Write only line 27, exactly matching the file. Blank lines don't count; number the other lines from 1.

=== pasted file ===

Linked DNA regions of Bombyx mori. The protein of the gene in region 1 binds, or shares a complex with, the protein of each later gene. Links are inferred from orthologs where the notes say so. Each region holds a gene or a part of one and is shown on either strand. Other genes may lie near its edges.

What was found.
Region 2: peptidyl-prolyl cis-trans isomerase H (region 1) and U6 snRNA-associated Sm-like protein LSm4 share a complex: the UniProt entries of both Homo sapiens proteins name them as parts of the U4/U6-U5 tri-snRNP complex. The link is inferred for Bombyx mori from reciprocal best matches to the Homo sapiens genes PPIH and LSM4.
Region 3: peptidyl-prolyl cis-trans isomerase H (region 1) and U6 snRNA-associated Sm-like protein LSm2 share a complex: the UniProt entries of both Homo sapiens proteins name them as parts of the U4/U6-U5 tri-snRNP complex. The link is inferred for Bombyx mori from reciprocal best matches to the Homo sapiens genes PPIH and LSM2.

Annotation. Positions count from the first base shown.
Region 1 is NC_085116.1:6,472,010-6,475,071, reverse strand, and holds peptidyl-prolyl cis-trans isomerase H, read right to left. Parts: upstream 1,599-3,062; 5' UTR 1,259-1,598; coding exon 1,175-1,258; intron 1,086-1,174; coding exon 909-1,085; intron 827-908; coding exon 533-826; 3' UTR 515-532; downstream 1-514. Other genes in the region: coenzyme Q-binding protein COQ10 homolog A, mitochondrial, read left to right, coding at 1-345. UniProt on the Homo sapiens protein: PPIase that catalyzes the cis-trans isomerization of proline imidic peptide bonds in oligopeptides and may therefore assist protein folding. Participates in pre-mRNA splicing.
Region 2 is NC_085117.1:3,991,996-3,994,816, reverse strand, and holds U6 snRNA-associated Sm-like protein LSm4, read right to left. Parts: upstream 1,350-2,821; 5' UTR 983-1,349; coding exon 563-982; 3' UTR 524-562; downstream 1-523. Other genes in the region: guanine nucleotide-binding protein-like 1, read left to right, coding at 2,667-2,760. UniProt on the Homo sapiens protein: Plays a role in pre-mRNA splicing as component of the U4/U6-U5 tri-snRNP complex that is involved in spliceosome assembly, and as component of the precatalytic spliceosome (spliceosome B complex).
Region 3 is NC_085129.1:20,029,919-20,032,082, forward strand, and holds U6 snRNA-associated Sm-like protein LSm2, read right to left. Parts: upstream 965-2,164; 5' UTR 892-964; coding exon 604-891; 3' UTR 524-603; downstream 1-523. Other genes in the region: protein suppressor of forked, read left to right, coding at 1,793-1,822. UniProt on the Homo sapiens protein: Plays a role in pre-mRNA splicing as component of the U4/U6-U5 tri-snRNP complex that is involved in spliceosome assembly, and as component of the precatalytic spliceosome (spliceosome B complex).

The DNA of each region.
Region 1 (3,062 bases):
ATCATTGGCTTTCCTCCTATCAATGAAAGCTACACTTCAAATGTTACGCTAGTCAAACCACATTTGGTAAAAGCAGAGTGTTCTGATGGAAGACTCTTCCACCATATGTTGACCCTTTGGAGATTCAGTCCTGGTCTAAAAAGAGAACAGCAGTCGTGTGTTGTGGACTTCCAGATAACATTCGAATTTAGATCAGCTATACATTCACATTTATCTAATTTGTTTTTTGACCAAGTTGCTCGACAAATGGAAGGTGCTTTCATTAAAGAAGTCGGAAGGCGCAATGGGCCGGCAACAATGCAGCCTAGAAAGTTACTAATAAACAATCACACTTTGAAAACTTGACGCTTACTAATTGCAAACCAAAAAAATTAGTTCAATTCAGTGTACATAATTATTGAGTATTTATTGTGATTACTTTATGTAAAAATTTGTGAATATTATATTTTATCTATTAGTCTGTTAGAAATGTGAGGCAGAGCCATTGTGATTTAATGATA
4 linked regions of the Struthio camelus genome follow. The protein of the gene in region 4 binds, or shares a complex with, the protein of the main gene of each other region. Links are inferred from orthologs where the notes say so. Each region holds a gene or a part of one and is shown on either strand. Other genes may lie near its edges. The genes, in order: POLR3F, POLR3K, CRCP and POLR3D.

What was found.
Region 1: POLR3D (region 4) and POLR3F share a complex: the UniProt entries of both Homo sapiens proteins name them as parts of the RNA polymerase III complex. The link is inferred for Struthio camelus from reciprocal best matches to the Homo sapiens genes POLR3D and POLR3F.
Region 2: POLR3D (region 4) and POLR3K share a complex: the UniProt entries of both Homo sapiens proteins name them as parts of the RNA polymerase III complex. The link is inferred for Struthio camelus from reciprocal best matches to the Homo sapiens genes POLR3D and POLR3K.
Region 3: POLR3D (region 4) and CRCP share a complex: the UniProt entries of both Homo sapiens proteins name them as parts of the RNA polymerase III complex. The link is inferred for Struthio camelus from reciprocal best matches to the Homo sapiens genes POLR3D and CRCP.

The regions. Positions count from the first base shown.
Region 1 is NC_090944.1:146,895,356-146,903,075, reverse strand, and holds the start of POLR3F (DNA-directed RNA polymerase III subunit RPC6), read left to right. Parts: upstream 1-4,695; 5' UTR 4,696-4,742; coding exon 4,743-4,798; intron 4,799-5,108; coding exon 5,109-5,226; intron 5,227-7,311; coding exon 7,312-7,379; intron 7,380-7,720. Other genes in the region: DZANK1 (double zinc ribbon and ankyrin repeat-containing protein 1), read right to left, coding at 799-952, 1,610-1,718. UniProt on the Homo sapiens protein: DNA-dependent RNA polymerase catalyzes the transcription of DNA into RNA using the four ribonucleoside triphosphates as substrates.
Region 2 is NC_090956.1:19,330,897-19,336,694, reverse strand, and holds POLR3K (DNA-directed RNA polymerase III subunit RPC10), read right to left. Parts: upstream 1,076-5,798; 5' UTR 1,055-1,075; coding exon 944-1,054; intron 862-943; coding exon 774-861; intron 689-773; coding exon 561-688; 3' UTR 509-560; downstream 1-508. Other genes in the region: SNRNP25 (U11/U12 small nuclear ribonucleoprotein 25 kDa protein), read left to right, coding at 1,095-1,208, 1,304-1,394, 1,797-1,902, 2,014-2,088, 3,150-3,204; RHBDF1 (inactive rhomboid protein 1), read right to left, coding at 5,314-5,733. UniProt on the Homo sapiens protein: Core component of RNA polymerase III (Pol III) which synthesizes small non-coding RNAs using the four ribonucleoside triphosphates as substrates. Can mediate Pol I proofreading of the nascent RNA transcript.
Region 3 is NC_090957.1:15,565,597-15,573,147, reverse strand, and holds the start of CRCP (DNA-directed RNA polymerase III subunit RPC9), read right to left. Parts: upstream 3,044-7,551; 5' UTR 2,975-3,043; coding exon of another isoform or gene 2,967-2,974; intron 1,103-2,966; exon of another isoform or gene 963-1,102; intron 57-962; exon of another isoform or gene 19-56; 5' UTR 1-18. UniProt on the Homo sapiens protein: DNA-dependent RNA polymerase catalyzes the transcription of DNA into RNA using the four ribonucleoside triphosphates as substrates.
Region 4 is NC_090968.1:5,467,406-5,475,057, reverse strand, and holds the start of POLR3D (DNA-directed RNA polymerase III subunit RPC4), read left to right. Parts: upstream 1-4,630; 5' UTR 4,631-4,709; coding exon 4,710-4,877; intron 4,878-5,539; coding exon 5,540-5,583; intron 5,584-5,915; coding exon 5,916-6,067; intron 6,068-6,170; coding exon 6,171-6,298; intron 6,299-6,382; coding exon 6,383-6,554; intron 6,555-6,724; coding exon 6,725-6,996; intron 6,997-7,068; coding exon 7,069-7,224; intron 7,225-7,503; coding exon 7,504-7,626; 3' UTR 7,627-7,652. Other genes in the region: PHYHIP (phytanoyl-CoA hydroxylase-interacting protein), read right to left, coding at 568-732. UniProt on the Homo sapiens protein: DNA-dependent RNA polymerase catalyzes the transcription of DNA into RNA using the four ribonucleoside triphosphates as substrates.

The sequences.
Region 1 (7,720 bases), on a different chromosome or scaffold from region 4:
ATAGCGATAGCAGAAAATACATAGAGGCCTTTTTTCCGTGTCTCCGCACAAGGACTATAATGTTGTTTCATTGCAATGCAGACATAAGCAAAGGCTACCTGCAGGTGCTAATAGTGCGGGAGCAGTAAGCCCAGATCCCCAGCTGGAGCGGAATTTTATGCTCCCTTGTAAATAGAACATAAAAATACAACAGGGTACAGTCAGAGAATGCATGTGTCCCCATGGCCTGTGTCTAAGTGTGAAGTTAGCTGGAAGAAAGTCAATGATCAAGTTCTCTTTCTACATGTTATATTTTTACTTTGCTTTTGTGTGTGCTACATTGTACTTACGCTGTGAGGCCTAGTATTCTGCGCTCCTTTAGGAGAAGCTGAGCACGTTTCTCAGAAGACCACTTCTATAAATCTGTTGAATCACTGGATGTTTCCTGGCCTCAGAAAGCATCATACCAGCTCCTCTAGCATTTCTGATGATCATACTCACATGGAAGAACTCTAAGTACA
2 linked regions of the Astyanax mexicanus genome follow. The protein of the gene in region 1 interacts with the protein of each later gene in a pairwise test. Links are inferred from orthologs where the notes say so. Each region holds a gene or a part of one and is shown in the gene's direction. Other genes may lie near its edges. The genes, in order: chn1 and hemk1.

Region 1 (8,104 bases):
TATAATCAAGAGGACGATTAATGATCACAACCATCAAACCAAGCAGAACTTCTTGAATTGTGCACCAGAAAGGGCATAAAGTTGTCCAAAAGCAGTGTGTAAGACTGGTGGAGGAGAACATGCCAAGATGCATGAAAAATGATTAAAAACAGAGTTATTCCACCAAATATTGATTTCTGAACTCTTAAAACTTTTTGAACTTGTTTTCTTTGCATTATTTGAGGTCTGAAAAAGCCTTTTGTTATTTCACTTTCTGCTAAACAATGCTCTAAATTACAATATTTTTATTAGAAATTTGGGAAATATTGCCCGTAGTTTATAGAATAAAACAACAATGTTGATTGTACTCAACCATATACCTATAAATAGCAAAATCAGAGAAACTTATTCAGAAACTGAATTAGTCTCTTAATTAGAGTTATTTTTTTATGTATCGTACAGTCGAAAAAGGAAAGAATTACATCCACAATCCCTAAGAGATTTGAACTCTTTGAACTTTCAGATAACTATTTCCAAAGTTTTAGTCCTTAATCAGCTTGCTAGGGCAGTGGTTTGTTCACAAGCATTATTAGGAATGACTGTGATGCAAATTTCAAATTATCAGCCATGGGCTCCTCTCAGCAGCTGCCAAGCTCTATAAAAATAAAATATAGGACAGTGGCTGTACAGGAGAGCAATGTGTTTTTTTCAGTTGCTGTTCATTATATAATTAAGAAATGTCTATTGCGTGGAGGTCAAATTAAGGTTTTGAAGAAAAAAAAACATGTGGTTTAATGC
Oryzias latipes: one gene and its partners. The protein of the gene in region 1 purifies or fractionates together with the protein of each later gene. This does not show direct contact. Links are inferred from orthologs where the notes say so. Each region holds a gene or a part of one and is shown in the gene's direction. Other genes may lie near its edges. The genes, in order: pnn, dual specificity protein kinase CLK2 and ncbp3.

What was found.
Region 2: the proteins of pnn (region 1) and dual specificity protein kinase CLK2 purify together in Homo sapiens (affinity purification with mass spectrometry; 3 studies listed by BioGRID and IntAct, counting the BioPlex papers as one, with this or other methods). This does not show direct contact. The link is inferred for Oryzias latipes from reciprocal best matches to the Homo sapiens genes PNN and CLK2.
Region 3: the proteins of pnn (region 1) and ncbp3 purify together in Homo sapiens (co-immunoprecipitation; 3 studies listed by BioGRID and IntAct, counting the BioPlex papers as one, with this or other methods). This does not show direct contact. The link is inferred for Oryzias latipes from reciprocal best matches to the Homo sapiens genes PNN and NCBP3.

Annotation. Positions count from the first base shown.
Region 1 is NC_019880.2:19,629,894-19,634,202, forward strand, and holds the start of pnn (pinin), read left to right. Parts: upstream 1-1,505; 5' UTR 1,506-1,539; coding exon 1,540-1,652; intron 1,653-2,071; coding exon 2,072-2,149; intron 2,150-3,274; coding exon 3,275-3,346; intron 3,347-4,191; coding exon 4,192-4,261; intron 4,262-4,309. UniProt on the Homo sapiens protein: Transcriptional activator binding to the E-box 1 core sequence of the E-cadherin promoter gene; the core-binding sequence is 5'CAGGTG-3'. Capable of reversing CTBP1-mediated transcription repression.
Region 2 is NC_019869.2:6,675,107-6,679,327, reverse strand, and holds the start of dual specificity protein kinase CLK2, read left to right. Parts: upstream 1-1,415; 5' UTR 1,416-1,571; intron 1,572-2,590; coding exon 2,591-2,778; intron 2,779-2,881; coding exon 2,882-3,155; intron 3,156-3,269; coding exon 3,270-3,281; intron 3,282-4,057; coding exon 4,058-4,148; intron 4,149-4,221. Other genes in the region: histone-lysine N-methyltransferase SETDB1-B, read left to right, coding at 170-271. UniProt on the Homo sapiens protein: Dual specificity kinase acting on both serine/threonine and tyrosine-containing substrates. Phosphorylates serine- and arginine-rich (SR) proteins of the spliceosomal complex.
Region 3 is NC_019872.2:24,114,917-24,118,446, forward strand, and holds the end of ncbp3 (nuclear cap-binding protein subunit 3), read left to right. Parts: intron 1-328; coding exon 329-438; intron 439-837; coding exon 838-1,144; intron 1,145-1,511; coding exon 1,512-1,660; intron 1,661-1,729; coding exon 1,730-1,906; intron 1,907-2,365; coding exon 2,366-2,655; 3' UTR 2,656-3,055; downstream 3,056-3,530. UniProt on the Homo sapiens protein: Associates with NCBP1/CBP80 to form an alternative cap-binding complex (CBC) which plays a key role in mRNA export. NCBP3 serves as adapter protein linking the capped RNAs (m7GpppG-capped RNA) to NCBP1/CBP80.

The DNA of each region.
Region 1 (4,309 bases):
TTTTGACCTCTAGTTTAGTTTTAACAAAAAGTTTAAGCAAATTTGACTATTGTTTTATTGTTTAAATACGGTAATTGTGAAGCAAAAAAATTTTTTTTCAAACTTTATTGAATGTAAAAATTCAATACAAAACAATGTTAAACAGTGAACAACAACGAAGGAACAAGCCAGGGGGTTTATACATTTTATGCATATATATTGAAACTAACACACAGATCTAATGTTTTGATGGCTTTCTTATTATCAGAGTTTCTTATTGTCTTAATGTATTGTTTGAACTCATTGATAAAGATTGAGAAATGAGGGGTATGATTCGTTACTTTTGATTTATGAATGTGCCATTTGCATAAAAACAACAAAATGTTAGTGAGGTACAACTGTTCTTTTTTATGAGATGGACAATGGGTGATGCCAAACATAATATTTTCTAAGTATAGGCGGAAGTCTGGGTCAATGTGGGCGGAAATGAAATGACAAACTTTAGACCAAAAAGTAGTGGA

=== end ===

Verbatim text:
TATAATCAAGAGGACGATTAATGATCACAACCATCAAACCAAGCAGAACTTCTTGAATTGTGCACCAGAAAGGGCATAAAGTTGTCCAAAAGCAGTGTGTAAGACTGGTGGAGGAGAACATGCCAAGATGCATGAAAAATGATTAAAAACAGAGTTATTCCACCAAATATTGATTTCTGAACTCTTAAAACTTTTTGAACTTGTTTTCTTTGCATTATTTGAGGTCTGAAAAAGCCTTTTGTTATTTCACTTTCTGCTAAACAATGCTCTAAATTACAATATTTTTATTAGAAATTTGGGAAATATTGCCCGTAGTTTATAGAATAAAACAACAATGTTGATTGTACTCAACCATATACCTATAAATAGCAAAATCAGAGAAACTTATTCAGAAACTGAATTAGTCTCTTAATTAGAGTTATTTTTTTATGTATCGTACAGTCGAAAAAGGAAAGAATTACATCCACAATCCCTAAGAGATTTGAACTCTTTGAACTTTCAGATAACTATTTCCAAAGTTTTAGTCCTTAATCAGCTTGCTAGGGCAGTGGTTTGTTCACAAGCATTATTAGGAATGACTGTGATGCAAATTTCAAATTATCAGCCATGGGCTCCTCTCAGCAGCTGCCAAGCTCTATAAAAATAAAATATAGGACAGTGGCTGTACAGGAGAGCAATGTGTTTTTTTCAGTTGCTGTTCATTATATAATTAAGAAATGTCTATTGCGTGGAGGTCAAATTAAGGTTTTGAAGAAAAAAAAACATGTGGTTTAATGC